The endocannabinoid system (ECS) is a biological grid of connectors that appears in every major bodily structure. This complex cell-signalling system is responsible for maintaining homeostasis, which is the stability and balance of your internal environment in response to internal or external physiological changes. For example, if an outside force, such as pain from an injury or illness, throws off your body’s homeostasis, your ECS kicks in to help your body return to its ideal operation.
For this reason, your ECS plays a significant role in the function of your whole body. This means if there is something wrong with the system, such as an endocannabinoid deficiency, it can have significant consequences. While we are still trying to completely understand the ECS, we know it plays a key role in regulating multiple bodily functions.
What are the Functions of the Endocannabinoid System?
The ECS is complex and not as well understood as other systems in the body. However, research has determined that the ECS is linked to a wide range of processes, including:
- Appetite, metabolism and digestion
- Pain response
- Inflammation and other immune system responses
- Learning and memory
- Motor control
- Cardiovascular system function
- Muscle formation
- Bone remodeling and growth
- Liver function
- Reproductive system function
- Skin and nerve function
All of these functions contribute to homeostasis. Research suggests that when the ECS doesn’t function correctly, it can contribute to experiences of pain, nausea and various other symptoms associated with multiple conditions.
How the Endocannabinoid System Works
The ECS consists of cannabinoid receptors, endogenous cannabinoids and enzymes that allow the whole system to function properly. The two types of receptors are called cannabinoid receptor 1 (CB1), which connects to our central nervous system (our brain and spinal cord), and cannabinoid receptor 2 (CB2), which attaches alongside our peripheral nervous system (limbs, skin and other organs).
They are the most numerous neuroreceptors found in our bodies and become stimulated through endogenous (naturally produced) cannabinoids. When these endocannabinoids bind to their corresponding receptors, a signal gets transmitted that helps to regulate key physiological functions such as those listed above.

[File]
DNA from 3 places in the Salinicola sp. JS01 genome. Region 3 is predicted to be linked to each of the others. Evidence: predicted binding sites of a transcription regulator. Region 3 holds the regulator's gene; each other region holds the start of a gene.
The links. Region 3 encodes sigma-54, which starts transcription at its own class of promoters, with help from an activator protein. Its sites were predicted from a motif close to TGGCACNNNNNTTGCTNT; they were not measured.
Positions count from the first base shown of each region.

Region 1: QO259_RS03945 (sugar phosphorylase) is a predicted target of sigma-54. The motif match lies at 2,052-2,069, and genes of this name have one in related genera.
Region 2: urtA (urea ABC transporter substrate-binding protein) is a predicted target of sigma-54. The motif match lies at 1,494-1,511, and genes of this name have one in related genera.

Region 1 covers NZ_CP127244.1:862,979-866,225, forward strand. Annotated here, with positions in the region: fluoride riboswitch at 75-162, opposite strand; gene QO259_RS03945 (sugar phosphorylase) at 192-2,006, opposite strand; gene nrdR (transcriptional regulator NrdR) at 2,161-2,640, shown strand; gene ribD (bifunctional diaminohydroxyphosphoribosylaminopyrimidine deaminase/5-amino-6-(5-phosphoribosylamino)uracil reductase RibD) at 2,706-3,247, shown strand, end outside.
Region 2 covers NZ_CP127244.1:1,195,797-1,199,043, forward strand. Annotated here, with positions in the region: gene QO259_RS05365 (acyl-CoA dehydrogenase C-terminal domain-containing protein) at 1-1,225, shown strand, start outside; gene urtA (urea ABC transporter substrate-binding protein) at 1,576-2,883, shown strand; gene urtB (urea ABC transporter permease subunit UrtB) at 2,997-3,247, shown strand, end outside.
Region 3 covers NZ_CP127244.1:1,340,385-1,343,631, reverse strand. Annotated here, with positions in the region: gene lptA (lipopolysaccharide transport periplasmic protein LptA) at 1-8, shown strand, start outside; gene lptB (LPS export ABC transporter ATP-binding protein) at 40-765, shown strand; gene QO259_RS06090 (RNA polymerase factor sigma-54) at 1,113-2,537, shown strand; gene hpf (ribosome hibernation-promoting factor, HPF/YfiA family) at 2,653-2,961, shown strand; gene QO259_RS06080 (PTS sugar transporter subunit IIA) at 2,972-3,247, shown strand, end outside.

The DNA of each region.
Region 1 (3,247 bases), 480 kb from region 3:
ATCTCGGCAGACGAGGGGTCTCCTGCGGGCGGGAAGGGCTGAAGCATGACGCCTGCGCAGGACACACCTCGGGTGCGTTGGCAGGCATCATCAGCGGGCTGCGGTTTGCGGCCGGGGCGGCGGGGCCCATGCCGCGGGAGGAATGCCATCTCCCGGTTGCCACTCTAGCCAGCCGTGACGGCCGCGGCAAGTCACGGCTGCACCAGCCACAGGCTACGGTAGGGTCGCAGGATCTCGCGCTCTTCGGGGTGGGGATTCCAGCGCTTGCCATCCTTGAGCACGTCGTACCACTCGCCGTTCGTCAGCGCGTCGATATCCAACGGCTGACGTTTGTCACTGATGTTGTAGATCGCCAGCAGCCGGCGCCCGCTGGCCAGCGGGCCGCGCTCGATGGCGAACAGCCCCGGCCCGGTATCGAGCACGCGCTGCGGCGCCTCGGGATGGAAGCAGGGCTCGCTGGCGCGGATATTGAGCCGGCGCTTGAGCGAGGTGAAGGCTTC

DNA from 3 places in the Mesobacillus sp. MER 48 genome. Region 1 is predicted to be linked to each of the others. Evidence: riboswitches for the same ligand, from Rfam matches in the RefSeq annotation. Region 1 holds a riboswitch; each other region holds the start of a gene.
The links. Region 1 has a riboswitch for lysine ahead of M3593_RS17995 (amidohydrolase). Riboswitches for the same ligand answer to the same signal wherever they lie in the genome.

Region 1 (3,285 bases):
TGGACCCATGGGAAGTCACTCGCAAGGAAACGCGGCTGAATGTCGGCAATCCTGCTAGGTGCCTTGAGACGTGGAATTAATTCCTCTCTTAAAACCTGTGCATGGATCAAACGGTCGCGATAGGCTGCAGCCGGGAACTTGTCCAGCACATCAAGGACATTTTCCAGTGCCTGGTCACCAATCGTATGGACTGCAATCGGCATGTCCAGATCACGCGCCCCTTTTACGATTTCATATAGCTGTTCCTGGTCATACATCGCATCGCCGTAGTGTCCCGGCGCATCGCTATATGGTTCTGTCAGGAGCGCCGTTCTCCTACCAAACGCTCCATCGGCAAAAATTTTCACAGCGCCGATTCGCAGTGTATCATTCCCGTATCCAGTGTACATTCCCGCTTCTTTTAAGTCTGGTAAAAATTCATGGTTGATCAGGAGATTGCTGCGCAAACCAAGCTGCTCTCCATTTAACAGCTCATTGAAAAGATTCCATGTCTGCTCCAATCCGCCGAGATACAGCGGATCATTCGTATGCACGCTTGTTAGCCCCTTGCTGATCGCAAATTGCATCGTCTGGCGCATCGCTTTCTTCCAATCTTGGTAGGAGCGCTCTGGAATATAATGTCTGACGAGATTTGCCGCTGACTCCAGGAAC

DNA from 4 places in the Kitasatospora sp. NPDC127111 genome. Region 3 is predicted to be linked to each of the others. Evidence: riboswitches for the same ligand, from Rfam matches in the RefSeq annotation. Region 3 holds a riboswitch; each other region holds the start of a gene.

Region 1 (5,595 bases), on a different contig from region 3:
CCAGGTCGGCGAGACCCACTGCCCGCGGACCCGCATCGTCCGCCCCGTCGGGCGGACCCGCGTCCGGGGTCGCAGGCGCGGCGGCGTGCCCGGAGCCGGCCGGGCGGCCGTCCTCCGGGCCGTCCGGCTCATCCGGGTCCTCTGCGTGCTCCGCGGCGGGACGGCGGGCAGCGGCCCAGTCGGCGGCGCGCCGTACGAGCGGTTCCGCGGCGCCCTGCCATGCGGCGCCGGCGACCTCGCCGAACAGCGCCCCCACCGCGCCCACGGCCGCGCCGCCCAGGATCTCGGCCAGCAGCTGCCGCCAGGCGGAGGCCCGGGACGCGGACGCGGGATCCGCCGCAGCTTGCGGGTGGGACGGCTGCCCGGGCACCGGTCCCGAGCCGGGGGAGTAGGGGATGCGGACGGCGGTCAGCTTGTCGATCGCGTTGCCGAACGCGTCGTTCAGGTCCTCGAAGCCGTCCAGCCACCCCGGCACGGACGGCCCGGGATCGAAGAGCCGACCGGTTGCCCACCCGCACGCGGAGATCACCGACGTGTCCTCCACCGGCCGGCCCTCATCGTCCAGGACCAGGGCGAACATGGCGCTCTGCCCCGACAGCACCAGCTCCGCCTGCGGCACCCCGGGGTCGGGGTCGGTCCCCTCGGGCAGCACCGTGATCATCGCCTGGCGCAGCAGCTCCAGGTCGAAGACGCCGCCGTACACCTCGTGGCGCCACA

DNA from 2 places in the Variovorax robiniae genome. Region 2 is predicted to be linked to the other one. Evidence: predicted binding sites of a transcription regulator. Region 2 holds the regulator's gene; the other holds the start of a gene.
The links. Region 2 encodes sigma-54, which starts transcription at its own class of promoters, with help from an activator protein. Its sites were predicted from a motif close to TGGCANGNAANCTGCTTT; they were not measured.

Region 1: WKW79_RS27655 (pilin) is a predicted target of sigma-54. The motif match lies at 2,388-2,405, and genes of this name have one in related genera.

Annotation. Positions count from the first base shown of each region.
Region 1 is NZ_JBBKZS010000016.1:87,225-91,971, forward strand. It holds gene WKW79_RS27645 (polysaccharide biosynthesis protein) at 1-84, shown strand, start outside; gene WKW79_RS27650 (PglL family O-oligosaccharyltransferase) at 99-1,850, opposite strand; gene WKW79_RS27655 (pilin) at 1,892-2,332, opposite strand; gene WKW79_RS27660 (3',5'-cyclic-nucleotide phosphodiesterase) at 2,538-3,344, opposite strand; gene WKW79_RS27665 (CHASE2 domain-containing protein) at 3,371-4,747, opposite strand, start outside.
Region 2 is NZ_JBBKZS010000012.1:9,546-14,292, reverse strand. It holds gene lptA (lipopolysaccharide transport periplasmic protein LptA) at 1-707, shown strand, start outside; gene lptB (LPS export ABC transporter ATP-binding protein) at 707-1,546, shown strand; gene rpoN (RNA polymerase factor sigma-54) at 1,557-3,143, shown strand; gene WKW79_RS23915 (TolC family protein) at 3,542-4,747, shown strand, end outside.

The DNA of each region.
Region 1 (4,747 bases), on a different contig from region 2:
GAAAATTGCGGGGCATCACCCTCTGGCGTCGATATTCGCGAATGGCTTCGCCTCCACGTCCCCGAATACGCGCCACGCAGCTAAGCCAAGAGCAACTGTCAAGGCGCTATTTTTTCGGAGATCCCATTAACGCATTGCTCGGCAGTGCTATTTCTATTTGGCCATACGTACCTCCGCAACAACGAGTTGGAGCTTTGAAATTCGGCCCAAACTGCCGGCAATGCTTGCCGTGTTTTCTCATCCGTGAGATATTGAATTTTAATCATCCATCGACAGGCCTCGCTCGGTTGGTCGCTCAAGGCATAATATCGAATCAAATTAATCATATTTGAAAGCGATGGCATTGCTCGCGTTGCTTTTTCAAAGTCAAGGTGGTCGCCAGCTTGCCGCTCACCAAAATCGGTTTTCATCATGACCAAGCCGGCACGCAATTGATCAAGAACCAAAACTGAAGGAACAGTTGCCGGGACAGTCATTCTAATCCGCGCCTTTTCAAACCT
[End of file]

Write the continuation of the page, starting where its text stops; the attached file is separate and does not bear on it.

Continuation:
Signs of Endocannabinoid Deficiency
Signals transmitted by endocannabinoids can change in quantity, meaning the available cannabinoid receptors in the body increase or decrease as required. If this fluctuation is uneven, it can impact how your body reaches homeostasis and potentially lead to complications. Some signs that may indicate an endocannabinoid deficiency include:
- Lack of sleep – Research shows that the ECS regulates several parts of the brain and body crucial to a good night’s rest and can influence your natural sleep pattern. An imbalance or deficiency of endocannabinoids (lack of CB1 activity) could lead to sleep deprivation.
- Stress – While stress responses are useful to quickly react to threats and danger, remaining in a heightened state of stress can lead to harmful effects including reducing levels of the anandamide endocannabinoid and increasing the level of the 2-AG endocannabinoid. Being in this state for prolonged periods may indicate ECS deficiency, as you are producing too much or not enough of either endocannabinoid.
- Poor diet – Foods with a lot of trans-fats and way too many calories promote inflammation and can cause adverse effects to the endocannabinoid system. Research suggests your gut health also plays a role in regulating the ECS.
Endocannabinoid deficiency can, fortunately, be resolved using a range of natural, healthy methods, including exercise, reducing stress, sleeping better, improving your diet and supplementation.
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